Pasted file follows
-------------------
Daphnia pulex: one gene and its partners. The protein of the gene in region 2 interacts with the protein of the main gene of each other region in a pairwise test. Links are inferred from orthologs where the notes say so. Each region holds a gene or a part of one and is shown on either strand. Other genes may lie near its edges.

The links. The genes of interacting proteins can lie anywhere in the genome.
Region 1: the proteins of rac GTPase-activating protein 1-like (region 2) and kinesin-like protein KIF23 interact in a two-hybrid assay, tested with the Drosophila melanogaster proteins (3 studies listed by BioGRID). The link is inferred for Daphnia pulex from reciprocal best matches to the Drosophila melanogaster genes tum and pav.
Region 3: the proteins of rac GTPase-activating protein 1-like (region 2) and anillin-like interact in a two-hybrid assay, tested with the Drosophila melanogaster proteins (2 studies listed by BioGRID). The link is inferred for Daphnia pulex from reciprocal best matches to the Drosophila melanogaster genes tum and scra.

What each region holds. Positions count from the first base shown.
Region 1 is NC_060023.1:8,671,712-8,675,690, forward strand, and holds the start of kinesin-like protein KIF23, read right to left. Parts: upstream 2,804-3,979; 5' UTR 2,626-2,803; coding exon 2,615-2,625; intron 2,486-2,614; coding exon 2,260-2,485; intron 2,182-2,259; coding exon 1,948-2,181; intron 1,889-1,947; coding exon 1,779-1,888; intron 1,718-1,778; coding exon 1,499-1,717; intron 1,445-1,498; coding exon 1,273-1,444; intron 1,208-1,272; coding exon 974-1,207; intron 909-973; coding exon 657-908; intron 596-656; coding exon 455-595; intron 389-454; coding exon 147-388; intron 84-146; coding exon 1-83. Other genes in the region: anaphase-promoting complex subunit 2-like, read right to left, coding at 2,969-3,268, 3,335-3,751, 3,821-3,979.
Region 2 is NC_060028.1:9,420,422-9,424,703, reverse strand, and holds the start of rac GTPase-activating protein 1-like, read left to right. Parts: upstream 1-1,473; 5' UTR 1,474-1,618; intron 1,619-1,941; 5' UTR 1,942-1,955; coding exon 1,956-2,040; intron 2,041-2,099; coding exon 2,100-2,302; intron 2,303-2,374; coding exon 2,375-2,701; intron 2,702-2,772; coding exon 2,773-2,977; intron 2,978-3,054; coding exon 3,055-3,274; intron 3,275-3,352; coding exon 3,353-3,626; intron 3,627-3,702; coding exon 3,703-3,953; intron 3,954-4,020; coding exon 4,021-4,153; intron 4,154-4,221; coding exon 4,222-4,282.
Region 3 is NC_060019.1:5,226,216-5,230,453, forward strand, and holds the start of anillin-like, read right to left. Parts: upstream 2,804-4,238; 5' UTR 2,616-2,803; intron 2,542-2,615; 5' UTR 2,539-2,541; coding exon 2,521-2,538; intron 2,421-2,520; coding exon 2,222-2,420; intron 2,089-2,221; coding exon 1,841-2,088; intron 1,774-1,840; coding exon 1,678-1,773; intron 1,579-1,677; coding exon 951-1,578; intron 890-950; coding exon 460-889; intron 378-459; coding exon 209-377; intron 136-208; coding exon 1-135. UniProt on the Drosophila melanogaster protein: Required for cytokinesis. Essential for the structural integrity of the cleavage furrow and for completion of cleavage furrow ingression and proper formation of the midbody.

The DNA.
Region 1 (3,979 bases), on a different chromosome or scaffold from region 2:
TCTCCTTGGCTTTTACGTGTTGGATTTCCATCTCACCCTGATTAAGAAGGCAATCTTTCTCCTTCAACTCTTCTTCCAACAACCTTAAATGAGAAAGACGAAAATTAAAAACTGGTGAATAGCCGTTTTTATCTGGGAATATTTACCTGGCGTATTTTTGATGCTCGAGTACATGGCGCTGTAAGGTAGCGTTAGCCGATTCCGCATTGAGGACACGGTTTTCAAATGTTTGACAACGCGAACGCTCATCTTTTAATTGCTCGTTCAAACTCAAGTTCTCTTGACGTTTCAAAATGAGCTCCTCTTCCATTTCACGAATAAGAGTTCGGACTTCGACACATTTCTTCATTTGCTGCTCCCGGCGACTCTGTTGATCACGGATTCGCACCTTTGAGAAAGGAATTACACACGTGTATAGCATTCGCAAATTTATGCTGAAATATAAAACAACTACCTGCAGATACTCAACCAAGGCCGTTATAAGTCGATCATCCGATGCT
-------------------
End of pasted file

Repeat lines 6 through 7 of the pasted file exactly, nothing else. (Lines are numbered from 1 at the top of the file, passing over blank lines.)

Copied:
Region 1 is NC_060023.1:8,671,712-8,675,690, forward strand, and holds the start of kinesin-like protein KIF23, read right to left. Parts: upstream 2,804-3,979; 5' UTR 2,626-2,803; coding exon 2,615-2,625; intron 2,486-2,614; coding exon 2,260-2,485; intron 2,182-2,259; coding exon 1,948-2,181; intron 1,889-1,947; coding exon 1,779-1,888; intron 1,718-1,778; coding exon 1,499-1,717; intron 1,445-1,498; coding exon 1,273-1,444; intron 1,208-1,272; coding exon 974-1,207; intron 909-973; coding exon 657-908; intron 596-656; coding exon 455-595; intron 389-454; coding exon 147-388; intron 84-146; coding exon 1-83. Other genes in the region: anaphase-promoting complex subunit 2-like, read right to left, coding at 2,969-3,268, 3,335-3,751, 3,821-3,979.
Region 2 is NC_060028.1:9,420,422-9,424,703, reverse strand, and holds the start of rac GTPase-activating protein 1-like, read left to right. Parts: upstream 1-1,473; 5' UTR 1,474-1,618; intron 1,619-1,941; 5' UTR 1,942-1,955; coding exon 1,956-2,040; intron 2,041-2,099; coding exon 2,100-2,302; intron 2,303-2,374; coding exon 2,375-2,701; intron 2,702-2,772; coding exon 2,773-2,977; intron 2,978-3,054; coding exon 3,055-3,274; intron 3,275-3,352; coding exon 3,353-3,626; intron 3,627-3,702; coding exon 3,703-3,953; intron 3,954-4,020; coding exon 4,021-4,153; intron 4,154-4,221; coding exon 4,222-4,282.